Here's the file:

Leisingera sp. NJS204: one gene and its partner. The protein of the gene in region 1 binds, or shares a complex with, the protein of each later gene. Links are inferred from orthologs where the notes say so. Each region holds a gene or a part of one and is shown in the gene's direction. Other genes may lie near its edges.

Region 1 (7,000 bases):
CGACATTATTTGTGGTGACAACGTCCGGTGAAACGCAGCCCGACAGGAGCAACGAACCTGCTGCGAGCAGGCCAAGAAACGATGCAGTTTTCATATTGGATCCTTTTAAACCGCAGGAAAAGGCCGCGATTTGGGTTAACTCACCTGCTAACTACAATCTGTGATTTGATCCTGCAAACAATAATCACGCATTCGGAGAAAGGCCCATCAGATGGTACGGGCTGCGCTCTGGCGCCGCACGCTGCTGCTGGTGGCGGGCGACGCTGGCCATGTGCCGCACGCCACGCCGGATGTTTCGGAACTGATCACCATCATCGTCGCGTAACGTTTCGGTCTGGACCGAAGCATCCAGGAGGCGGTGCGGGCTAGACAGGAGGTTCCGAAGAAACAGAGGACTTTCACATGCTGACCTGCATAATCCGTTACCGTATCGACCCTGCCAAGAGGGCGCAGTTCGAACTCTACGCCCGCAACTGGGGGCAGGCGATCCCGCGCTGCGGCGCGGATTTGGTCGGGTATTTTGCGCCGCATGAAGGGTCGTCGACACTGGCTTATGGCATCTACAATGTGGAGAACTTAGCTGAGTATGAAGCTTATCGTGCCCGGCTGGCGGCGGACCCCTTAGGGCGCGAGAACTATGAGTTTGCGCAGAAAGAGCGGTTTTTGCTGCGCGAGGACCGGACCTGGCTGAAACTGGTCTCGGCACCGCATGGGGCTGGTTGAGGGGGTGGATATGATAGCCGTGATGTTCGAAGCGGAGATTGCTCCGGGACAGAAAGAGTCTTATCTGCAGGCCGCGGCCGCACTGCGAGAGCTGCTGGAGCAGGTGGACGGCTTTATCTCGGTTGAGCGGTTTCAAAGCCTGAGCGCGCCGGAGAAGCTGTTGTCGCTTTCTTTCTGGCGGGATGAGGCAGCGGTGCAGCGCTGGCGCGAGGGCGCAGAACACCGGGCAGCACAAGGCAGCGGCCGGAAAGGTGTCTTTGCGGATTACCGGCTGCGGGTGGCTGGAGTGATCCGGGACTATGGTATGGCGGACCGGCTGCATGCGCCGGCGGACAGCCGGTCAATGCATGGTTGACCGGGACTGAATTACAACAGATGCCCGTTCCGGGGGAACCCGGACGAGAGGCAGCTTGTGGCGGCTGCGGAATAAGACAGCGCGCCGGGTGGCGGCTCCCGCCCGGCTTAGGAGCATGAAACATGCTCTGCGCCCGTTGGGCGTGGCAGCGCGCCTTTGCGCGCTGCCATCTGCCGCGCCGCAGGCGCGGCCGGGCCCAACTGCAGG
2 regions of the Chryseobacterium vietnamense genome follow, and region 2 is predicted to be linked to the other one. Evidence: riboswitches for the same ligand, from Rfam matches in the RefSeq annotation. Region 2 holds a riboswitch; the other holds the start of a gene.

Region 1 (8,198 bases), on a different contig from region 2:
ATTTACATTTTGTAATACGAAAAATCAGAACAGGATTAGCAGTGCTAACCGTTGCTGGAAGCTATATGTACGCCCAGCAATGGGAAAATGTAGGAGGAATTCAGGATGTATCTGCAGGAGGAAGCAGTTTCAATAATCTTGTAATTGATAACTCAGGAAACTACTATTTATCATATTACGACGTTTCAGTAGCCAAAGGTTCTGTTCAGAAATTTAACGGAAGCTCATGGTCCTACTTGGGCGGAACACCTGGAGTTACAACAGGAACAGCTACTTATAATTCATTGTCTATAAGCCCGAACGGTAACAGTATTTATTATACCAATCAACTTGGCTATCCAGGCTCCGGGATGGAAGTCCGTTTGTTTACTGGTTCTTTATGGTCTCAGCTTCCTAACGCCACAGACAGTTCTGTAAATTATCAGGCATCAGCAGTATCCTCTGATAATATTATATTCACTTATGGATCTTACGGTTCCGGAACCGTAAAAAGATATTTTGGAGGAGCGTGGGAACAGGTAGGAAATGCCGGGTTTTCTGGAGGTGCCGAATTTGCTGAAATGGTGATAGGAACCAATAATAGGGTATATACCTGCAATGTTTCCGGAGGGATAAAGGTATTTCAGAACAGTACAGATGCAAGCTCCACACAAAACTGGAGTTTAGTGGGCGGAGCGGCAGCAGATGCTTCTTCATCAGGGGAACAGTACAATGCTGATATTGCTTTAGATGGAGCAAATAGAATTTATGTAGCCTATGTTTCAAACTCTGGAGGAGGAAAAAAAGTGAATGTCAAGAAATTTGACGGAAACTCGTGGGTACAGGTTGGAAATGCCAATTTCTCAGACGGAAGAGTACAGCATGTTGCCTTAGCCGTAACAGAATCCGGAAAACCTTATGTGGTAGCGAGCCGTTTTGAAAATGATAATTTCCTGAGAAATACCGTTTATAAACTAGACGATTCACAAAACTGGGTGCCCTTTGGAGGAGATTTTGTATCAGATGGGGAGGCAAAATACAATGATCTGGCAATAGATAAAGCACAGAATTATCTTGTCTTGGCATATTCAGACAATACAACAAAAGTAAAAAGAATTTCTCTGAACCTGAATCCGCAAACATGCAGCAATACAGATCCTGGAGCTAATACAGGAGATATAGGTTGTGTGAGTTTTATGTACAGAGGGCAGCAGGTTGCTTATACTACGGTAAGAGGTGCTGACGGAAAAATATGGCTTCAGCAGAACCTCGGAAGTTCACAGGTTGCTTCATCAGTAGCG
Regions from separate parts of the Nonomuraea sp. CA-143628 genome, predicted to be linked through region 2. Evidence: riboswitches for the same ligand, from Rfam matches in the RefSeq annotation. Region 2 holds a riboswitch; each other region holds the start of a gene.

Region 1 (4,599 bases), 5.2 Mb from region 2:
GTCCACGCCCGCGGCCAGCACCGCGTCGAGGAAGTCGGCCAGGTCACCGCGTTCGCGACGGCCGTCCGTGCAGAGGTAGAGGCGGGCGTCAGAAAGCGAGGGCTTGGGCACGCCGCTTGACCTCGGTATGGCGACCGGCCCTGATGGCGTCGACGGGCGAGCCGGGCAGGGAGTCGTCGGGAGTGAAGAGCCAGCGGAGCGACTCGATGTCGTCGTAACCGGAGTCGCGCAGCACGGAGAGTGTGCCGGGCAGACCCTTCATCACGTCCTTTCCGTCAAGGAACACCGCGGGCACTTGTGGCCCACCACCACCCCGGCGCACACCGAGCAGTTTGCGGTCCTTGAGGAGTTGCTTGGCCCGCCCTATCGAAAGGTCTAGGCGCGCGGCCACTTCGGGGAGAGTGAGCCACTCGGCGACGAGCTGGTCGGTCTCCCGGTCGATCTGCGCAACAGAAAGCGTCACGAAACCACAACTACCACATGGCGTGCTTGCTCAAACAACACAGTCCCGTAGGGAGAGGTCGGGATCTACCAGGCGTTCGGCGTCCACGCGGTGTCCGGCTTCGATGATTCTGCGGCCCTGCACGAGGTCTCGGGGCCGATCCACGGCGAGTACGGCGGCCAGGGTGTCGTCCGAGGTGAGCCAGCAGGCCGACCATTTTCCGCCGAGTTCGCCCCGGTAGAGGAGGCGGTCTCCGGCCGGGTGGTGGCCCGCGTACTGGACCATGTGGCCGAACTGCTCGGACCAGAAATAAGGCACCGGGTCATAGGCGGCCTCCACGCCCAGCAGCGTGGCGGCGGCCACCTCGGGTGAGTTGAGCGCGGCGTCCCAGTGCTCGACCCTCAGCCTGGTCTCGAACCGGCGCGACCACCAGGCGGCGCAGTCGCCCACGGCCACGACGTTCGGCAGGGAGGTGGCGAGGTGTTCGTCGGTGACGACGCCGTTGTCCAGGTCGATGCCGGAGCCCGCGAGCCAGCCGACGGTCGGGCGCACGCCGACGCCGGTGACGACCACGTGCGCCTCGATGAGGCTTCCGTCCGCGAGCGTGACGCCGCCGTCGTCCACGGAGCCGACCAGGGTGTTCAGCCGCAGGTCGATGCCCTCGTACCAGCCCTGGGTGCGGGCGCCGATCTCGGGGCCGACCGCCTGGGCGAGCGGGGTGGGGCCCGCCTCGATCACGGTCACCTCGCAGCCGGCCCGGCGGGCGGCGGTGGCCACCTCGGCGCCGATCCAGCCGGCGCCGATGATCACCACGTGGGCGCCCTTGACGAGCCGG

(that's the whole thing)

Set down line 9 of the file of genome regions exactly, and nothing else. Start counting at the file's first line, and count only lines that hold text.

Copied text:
GTCCACGCCCGCGGCCAGCACCGCGTCGAGGAAGTCGGCCAGGTCACCGCGTTCGCGACGGCCGTCCGTGCAGAGGTAGAGGCGGGCGTCAGAAAGCGAGGGCTTGGGCACGCCGCTTGACCTCGGTATGGCGACCGGCCCTGATGGCGTCGACGGGCGAGCCGGGCAGGGAGTCGTCGGGAGTGAAGAGCCAGCGGAGCGACTCGATGTCGTCGTAACCGGAGTCGCGCAGCACGGAGAGTGTGCCGGGCAGACCCTTCATCACGTCCTTTCCGTCAAGGAACACCGCGGGCACTTGTGGCCCACCACCACCCCGGCGCACACCGAGCAGTTTGCGGTCCTTGAGGAGTTGCTTGGCCCGCCCTATCGAAAGGTCTAGGCGCGCGGCCACTTCGGGGAGAGTGAGCCACTCGGCGACGAGCTGGTCGGTCTCCCGGTCGATCTGCGCAACAGAAAGCGTCACGAAACCACAACTACCACATGGCGTGCTTGCTCAAACAACACAGTCCCGTAGGGAGAGGTCGGGATCTACCAGGCGTTCGGCGTCCACGCGGTGTCCGGCTTCGATGATTCTGCGGCCCTGCACGAGGTCTCGGGGCCGATCCACGGCGAGTACGGCGGCCAGGGTGTCGTCCGAGGTGAGCCAGCAGGCCGACCATTTTCCGCCGAGTTCGCCCCGGTAGAGGAGGCGGTCTCCGGCCGGGTGGTGGCCCGCGTACTGGACCATGTGGCCGAACTGCTCGGACCAGAAATAAGGCACCGGGTCATAGGCGGCCTCCACGCCCAGCAGCGTGGCGGCGGCCACCTCGGGTGAGTTGAGCGCGGCGTCCCAGTGCTCGACCCTCAGCCTGGTCTCGAACCGGCGCGACCACCAGGCGGCGCAGTCGCCCACGGCCACGACGTTCGGCAGGGAGGTGGCGAGGTGTTCGTCGGTGACGACGCCGTTGTCCAGGTCGATGCCGGAGCCCGCGAGCCAGCCGACGGTCGGGCGCACGCCGACGCCGGTGACGACCACGTGCGCCTCGATGAGGCTTCCGTCCGCGAGCGTGACGCCGCCGTCGTCCACGGAGCCGACCAGGGTGTTCAGCCGCAGGTCGATGCCCTCGTACCAGCCCTGGGTGCGGGCGCCGATCTCGGGGCCGACCGCCTGGGCGAGCGGGGTGGGGCCCGCCTCGATCACGGTCACCTCGCAGCCGGCCCGGCGGGCGGCGGTGGCCACCTCGGCGCCGATCCAGCCGGCGCCGATGATCACCACGTGGGCGCCCTTGACGAGCCGG